The Diels-Alder Reaction is a reaction used in organic chemistry that builds rings very efficiently (1), this cycloaddition process allows for the stereoselective formation of cyclohexene rings possessing as many as four contiguous stereogenic centers (3). This reaction occurs without intermediates, in a single step, which explains the stereospecificity due to substituents not being given the chance to “switch around”. (1)These six membered rings are synthesized by reacting a dienophile with a diene, forming two new carbon-carbon sigma bonds in the form of the ring. The dienophile used in this experiment was Maleic anhydride (a cyclic dienophile) and the diene used was cyclopentadiene (a cyclic diene). Due to the fact that more than one stereoisomer may form, it is important to know that the major product will be the one with the transition state for the endo stereochemistry while the minor product will be for the exo stereochemistry. The reason for this is because the reaction favors the product that involves the maximum overlap of pi electrons in its transition state, which in this case, is the endo isomer. To ease the concerns of orbital overlap between the HOMO (Highest Occupied Molecular Orbital) of cyclopentadiene with the LUMO (Lowest Unoccupied Molecular Orbital) maleic anhydride, reactants are used which possess electron withdrawing groups on the dienophile (maleic anhydride) and electron donating groups on the diene (cyclopentadiene). (2) Side reactions in this experiment include the reaction of cyclopentadiene with itself as it will dimerize to form dicyclopentadiene if kept at room temperature as well as the exo isomer of the product. Reaction Mechanism:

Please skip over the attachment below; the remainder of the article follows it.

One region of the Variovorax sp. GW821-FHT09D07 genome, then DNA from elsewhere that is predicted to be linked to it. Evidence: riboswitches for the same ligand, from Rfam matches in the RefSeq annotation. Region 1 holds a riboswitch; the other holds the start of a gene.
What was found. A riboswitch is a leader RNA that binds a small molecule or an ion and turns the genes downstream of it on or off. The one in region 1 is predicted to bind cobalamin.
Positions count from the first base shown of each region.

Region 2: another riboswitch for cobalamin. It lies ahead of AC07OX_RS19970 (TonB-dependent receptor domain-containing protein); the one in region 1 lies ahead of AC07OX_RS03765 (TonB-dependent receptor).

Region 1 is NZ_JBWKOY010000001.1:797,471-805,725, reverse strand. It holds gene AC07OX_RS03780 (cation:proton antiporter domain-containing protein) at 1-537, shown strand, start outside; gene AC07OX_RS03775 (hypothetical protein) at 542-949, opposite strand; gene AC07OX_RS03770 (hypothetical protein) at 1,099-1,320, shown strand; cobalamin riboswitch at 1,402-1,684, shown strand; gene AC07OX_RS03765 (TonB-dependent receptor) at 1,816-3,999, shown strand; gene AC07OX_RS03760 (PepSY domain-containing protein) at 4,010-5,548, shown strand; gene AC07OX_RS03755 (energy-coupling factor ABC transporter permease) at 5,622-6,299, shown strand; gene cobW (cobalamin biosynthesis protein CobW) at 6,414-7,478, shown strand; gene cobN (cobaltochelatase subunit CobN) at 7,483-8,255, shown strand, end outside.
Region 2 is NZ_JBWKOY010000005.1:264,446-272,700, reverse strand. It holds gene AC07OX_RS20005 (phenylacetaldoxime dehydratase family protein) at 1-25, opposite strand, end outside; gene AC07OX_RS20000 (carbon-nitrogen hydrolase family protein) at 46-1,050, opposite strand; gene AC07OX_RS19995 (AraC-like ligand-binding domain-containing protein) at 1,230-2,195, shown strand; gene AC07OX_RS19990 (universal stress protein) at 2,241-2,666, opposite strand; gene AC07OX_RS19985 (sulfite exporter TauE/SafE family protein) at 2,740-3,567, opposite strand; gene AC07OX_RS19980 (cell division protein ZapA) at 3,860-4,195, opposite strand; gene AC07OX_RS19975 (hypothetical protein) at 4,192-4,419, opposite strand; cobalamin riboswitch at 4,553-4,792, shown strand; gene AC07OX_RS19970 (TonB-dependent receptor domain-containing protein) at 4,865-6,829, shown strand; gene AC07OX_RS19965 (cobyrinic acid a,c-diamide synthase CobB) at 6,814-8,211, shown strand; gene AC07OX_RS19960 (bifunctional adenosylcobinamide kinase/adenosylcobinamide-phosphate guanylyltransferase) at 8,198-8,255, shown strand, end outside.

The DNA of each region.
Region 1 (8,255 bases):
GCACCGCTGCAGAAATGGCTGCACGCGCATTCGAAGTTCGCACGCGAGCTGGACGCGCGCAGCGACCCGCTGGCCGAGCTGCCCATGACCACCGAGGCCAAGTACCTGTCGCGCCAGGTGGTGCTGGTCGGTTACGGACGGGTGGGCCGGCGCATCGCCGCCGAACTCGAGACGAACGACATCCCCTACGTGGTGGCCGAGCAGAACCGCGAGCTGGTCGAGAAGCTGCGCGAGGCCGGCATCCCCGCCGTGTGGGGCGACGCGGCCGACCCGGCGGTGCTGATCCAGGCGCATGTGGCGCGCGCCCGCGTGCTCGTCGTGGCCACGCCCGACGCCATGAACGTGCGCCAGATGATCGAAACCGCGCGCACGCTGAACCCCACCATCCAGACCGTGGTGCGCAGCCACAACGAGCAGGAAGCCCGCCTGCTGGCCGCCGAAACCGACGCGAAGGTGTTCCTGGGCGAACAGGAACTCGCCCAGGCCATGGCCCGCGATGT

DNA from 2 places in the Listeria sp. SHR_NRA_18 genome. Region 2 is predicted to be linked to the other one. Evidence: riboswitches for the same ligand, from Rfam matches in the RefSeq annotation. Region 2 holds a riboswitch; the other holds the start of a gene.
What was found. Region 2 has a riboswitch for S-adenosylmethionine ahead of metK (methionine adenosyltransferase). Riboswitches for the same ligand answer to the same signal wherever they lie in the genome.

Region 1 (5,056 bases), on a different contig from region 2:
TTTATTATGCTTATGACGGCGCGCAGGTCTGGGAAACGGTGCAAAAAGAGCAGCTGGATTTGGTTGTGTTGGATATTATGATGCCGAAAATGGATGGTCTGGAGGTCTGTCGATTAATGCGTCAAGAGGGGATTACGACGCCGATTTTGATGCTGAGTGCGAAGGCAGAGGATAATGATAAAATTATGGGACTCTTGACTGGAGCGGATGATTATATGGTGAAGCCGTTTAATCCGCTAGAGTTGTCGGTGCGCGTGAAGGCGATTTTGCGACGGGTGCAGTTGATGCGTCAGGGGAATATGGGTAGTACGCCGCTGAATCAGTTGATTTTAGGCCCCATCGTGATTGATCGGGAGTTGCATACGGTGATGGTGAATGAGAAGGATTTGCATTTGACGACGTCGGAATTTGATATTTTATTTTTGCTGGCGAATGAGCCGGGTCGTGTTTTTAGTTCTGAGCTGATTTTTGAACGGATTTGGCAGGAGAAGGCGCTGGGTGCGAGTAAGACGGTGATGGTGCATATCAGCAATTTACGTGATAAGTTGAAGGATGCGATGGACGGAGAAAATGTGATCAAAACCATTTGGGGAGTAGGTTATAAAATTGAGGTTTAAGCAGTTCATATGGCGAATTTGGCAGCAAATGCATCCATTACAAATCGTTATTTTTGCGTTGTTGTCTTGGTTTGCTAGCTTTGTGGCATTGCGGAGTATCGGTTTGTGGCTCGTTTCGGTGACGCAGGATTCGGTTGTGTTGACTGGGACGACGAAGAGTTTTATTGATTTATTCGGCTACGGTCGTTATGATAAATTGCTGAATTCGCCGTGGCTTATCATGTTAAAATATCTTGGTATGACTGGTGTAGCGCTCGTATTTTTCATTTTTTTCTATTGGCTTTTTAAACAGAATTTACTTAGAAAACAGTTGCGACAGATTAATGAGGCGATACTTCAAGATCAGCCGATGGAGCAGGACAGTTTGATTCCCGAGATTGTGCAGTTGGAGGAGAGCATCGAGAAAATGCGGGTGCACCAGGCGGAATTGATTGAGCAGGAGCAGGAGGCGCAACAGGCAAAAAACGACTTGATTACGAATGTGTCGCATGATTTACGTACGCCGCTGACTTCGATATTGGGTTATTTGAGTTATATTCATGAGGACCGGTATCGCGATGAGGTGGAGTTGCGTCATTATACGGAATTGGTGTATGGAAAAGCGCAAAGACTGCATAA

To begin this experiment, a fractional distillation was set up in order to distill dicyclopentadiene. A 10 mL conical vial was filled with 5 mL of dicyclopentadiene and then heated to a steady boiling point (40-42 C). Cyclopentadiene was then placed on ice while...
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